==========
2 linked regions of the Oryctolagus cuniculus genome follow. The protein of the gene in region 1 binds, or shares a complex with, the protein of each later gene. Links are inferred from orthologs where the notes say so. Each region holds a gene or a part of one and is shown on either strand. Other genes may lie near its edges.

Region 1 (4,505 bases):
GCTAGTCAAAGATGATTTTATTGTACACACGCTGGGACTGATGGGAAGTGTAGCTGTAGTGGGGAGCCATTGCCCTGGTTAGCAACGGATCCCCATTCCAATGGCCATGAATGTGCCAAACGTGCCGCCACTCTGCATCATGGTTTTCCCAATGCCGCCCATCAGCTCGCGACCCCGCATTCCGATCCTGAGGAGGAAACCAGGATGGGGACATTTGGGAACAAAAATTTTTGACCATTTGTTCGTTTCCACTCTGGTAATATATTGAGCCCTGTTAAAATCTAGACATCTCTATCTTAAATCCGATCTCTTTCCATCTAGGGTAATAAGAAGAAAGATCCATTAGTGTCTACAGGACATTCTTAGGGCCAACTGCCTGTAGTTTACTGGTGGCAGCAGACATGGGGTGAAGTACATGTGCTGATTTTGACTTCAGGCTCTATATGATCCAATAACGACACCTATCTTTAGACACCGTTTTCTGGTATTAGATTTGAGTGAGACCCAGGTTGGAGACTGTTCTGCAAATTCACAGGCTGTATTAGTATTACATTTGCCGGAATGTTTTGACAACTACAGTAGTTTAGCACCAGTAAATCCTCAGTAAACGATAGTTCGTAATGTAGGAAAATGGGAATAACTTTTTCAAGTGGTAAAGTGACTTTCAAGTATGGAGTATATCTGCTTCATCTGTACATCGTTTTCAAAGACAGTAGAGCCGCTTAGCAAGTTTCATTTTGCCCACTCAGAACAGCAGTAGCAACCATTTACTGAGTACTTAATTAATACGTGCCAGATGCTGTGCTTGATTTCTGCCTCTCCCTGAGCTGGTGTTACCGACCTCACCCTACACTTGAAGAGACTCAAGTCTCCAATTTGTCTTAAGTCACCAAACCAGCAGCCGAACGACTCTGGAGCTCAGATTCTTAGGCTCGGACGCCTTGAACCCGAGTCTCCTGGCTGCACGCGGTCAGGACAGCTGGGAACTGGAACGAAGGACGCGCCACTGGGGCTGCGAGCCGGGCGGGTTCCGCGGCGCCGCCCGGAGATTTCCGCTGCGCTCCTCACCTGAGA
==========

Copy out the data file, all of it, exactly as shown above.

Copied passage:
2 linked regions of the Oryctolagus cuniculus genome follow. The protein of the gene in region 1 binds, or shares a complex with, the protein of each later gene. Links are inferred from orthologs where the notes say so. Each region holds a gene or a part of one and is shown on either strand. Other genes may lie near its edges.

Region 1 (4,505 bases):
GCTAGTCAAAGATGATTTTATTGTACACACGCTGGGACTGATGGGAAGTGTAGCTGTAGTGGGGAGCCATTGCCCTGGTTAGCAACGGATCCCCATTCCAATGGCCATGAATGTGCCAAACGTGCCGCCACTCTGCATCATGGTTTTCCCAATGCCGCCCATCAGCTCGCGACCCCGCATTCCGATCCTGAGGAGGAAACCAGGATGGGGACATTTGGGAACAAAAATTTTTGACCATTTGTTCGTTTCCACTCTGGTAATATATTGAGCCCTGTTAAAATCTAGACATCTCTATCTTAAATCCGATCTCTTTCCATCTAGGGTAATAAGAAGAAAGATCCATTAGTGTCTACAGGACATTCTTAGGGCCAACTGCCTGTAGTTTACTGGTGGCAGCAGACATGGGGTGAAGTACATGTGCTGATTTTGACTTCAGGCTCTATATGATCCAATAACGACACCTATCTTTAGACACCGTTTTCTGGTATTAGATTTGAGTGAGACCCAGGTTGGAGACTGTTCTGCAAATTCACAGGCTGTATTAGTATTACATTTGCCGGAATGTTTTGACAACTACAGTAGTTTAGCACCAGTAAATCCTCAGTAAACGATAGTTCGTAATGTAGGAAAATGGGAATAACTTTTTCAAGTGGTAAAGTGACTTTCAAGTATGGAGTATATCTGCTTCATCTGTACATCGTTTTCAAAGACAGTAGAGCCGCTTAGCAAGTTTCATTTTGCCCACTCAGAACAGCAGTAGCAACCATTTACTGAGTACTTAATTAATACGTGCCAGATGCTGTGCTTGATTTCTGCCTCTCCCTGAGCTGGTGTTACCGACCTCACCCTACACTTGAAGAGACTCAAGTCTCCAATTTGTCTTAAGTCACCAAACCAGCAGCCGAACGACTCTGGAGCTCAGATTCTTAGGCTCGGACGCCTTGAACCCGAGTCTCCTGGCTGCACGCGGTCAGGACAGCTGGGAACTGGAACGAAGGACGCGCCACTGGGGCTGCGAGCCGGGCGGGTTCCGCGGCGCCGCCCGGAGATTTCCGCTGCGCTCCTCACCTGAGA